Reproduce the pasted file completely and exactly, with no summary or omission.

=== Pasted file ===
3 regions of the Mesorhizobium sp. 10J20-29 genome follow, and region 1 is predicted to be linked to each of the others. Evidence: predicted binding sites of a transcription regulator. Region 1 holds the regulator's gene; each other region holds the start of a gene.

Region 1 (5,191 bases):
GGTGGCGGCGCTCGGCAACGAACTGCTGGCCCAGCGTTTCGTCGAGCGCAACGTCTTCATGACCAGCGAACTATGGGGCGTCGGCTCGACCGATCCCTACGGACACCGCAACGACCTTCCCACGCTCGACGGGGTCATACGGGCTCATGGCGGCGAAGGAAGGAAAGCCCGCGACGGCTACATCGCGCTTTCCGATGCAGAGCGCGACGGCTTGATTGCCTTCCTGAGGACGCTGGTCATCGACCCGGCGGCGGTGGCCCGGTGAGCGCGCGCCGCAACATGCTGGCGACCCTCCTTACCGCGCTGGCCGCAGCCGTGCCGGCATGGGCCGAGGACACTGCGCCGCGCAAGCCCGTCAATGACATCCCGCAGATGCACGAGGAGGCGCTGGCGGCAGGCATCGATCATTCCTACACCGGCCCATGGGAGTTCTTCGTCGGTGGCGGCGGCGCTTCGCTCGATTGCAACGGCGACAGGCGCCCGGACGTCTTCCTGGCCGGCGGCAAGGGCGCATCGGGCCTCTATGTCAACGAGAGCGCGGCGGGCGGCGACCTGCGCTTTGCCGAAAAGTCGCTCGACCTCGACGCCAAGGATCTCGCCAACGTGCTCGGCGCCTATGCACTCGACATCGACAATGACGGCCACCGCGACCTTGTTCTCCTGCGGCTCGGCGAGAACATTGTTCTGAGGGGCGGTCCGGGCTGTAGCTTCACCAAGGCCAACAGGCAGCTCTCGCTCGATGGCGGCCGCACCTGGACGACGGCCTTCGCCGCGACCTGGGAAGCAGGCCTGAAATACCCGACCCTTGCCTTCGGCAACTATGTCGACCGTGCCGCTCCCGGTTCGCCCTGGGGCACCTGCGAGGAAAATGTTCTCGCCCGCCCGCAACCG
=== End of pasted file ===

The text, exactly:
3 regions of the Mesorhizobium sp. 10J20-29 genome follow, and region 1 is predicted to be linked to each of the others. Evidence: predicted binding sites of a transcription regulator. Region 1 holds the regulator's gene; each other region holds the start of a gene.

Region 1 (5,191 bases):
GGTGGCGGCGCTCGGCAACGAACTGCTGGCCCAGCGTTTCGTCGAGCGCAACGTCTTCATGACCAGCGAACTATGGGGCGTCGGCTCGACCGATCCCTACGGACACCGCAACGACCTTCCCACGCTCGACGGGGTCATACGGGCTCATGGCGGCGAAGGAAGGAAAGCCCGCGACGGCTACATCGCGCTTTCCGATGCAGAGCGCGACGGCTTGATTGCCTTCCTGAGGACGCTGGTCATCGACCCGGCGGCGGTGGCCCGGTGAGCGCGCGCCGCAACATGCTGGCGACCCTCCTTACCGCGCTGGCCGCAGCCGTGCCGGCATGGGCCGAGGACACTGCGCCGCGCAAGCCCGTCAATGACATCCCGCAGATGCACGAGGAGGCGCTGGCGGCAGGCATCGATCATTCCTACACCGGCCCATGGGAGTTCTTCGTCGGTGGCGGCGGCGCTTCGCTCGATTGCAACGGCGACAGGCGCCCGGACGTCTTCCTGGCCGGCGGCAAGGGCGCATCGGGCCTCTATGTCAACGAGAGCGCGGCGGGCGGCGACCTGCGCTTTGCCGAAAAGTCGCTCGACCTCGACGCCAAGGATCTCGCCAACGTGCTCGGCGCCTATGCACTCGACATCGACAATGACGGCCACCGCGACCTTGTTCTCCTGCGGCTCGGCGAGAACATTGTTCTGAGGGGCGGTCCGGGCTGTAGCTTCACCAAGGCCAACAGGCAGCTCTCGCTCGATGGCGGCCGCACCTGGACGACGGCCTTCGCCGCGACCTGGGAAGCAGGCCTGAAATACCCGACCCTTGCCTTCGGCAACTATGTCGACCGTGCCGCTCCCGGTTCGCCCTGGGGCACCTGCGAGGAAAATGTTCTCGCCCGCCCGCAACCG